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Entrance vs Entry vs Entrée vs Ingress vs Access

Entranceentryentréeingressaccess are comparable when meaning the act, fact, or privilege of going in or coming in. All but entrée also carry the denotation of a way or means of entering. Their differences are largely in their applications and in their connotations.

Entrance is the widest in its range of application and the thinnest in its specific implications; it fits in with nearly every context.

Entry, by comparison, typically imputes a formal or ceremonial character to the act of entering. When used with reference to a place where one enters, it usually signifies a door, a gate, a portico, or more commonly a vestibule or entrance hall. It has largely yielded its meaning of the privilege or right of entrance to entrée.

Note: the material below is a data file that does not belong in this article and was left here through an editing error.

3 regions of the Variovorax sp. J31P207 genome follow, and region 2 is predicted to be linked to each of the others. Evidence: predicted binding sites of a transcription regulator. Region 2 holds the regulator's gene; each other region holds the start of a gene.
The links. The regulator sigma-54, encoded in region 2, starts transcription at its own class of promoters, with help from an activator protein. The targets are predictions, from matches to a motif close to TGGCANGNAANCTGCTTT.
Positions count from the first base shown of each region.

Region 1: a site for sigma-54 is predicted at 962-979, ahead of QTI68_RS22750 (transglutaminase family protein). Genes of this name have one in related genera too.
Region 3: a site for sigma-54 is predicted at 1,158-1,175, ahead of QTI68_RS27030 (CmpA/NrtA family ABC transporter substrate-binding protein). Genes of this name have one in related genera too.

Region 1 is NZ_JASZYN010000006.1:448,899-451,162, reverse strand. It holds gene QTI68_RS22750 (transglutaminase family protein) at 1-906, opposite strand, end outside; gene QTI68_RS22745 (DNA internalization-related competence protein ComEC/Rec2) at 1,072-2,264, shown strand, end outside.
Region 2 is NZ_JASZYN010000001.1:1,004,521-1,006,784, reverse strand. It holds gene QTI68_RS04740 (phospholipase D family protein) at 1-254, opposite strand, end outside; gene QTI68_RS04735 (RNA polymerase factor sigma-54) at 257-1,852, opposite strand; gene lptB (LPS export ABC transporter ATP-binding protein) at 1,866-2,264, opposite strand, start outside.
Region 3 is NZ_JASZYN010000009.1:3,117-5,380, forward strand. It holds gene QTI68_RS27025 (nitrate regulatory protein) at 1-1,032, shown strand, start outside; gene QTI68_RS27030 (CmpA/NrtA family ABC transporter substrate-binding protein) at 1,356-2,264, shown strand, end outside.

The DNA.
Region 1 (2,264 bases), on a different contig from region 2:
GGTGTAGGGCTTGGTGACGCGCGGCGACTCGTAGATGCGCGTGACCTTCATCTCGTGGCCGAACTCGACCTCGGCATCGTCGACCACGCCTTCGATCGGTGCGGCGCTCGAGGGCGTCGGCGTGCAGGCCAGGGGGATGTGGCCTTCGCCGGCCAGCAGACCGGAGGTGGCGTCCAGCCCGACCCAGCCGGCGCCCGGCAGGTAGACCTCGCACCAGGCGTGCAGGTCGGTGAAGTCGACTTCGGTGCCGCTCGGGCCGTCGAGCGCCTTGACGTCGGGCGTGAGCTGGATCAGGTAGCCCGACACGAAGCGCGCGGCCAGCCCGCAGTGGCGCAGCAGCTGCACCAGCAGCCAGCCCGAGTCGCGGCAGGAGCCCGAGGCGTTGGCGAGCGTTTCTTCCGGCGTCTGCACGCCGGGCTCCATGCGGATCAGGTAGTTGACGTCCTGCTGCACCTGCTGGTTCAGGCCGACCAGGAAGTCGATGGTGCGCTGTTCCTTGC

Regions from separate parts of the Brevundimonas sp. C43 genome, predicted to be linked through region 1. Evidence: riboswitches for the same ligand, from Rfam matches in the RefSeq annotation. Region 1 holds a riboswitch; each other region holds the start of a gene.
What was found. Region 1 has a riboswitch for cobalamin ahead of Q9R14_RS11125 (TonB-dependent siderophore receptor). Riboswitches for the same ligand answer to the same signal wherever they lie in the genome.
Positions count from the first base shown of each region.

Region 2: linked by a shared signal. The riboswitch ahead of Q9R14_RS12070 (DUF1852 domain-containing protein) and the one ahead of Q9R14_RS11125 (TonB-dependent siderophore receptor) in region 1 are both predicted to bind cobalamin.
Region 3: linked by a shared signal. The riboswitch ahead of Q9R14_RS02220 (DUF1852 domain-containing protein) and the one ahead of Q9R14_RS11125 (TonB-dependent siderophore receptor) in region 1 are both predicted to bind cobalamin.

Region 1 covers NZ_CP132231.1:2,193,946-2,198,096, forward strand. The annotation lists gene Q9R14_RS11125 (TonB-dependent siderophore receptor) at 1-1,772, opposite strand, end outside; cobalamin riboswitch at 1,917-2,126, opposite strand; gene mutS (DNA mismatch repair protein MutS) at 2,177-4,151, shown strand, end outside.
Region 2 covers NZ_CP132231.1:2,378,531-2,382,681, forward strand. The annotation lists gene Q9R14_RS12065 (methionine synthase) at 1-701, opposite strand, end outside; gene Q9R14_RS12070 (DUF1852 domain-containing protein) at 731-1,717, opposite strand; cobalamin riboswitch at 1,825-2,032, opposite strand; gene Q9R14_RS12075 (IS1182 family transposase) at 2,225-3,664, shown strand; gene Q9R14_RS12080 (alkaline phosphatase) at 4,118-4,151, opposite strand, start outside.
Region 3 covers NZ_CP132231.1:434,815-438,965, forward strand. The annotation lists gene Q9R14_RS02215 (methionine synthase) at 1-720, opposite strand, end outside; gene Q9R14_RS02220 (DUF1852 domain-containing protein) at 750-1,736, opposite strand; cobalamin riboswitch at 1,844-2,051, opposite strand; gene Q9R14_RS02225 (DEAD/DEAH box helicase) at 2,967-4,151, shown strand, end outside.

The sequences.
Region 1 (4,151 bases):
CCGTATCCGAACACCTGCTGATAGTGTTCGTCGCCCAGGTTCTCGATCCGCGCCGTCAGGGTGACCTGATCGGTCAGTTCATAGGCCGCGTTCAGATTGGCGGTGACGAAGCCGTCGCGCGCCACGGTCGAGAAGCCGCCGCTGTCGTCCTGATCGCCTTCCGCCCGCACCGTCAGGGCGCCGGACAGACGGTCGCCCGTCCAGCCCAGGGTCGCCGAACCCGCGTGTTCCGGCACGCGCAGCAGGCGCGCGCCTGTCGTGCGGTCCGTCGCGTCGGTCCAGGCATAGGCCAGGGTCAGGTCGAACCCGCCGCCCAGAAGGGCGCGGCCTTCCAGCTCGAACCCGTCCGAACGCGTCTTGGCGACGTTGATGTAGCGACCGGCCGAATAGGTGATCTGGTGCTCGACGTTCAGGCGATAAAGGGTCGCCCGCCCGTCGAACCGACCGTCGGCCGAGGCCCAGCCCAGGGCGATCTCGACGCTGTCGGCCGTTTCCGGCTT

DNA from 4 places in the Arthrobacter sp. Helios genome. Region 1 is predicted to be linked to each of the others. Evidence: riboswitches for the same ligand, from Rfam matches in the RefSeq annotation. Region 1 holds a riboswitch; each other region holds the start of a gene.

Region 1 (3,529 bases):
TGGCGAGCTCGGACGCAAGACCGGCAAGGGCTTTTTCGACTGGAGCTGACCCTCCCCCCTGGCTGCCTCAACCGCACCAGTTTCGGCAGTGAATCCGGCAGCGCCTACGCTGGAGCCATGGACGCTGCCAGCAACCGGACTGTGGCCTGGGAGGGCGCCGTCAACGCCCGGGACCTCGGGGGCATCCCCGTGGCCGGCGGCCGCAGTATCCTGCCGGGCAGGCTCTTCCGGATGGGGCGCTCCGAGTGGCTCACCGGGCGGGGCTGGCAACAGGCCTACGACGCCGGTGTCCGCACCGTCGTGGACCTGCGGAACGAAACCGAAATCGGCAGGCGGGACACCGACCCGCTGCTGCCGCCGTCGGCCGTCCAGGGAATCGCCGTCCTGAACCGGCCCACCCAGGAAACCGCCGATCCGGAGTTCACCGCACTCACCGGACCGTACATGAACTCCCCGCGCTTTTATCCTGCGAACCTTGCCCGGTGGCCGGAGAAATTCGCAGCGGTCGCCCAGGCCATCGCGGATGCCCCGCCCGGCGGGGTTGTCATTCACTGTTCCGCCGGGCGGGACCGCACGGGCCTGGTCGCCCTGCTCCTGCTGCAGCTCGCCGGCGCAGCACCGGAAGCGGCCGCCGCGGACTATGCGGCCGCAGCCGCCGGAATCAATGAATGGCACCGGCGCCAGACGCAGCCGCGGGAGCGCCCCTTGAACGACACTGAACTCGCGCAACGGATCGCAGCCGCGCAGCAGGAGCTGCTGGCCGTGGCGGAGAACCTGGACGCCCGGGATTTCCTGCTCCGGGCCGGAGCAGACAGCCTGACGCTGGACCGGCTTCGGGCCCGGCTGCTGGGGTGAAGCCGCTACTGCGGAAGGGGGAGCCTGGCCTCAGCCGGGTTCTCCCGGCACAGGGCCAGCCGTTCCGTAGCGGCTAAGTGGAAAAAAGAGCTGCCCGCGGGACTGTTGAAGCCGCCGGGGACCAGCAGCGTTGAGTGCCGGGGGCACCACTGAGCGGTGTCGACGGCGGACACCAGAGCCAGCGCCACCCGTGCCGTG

The latter word, however, is usually restricted in its application and suggests exclusiveness in those admitting or distinction or social gifts in those admitted.

Ingress, because of legal use, carries more than any of the others the implication either of permission to enter or of encroachment. When used concretely it more often suggests a natural passageway than an architectural structure.

Access, like ingress , implies admission where barriers are imposed, but they may be of many kinds: social, legal, or personal, as well as natural. Access is distinguished from the other words of this group by its emphasis on approach rather than on entrance.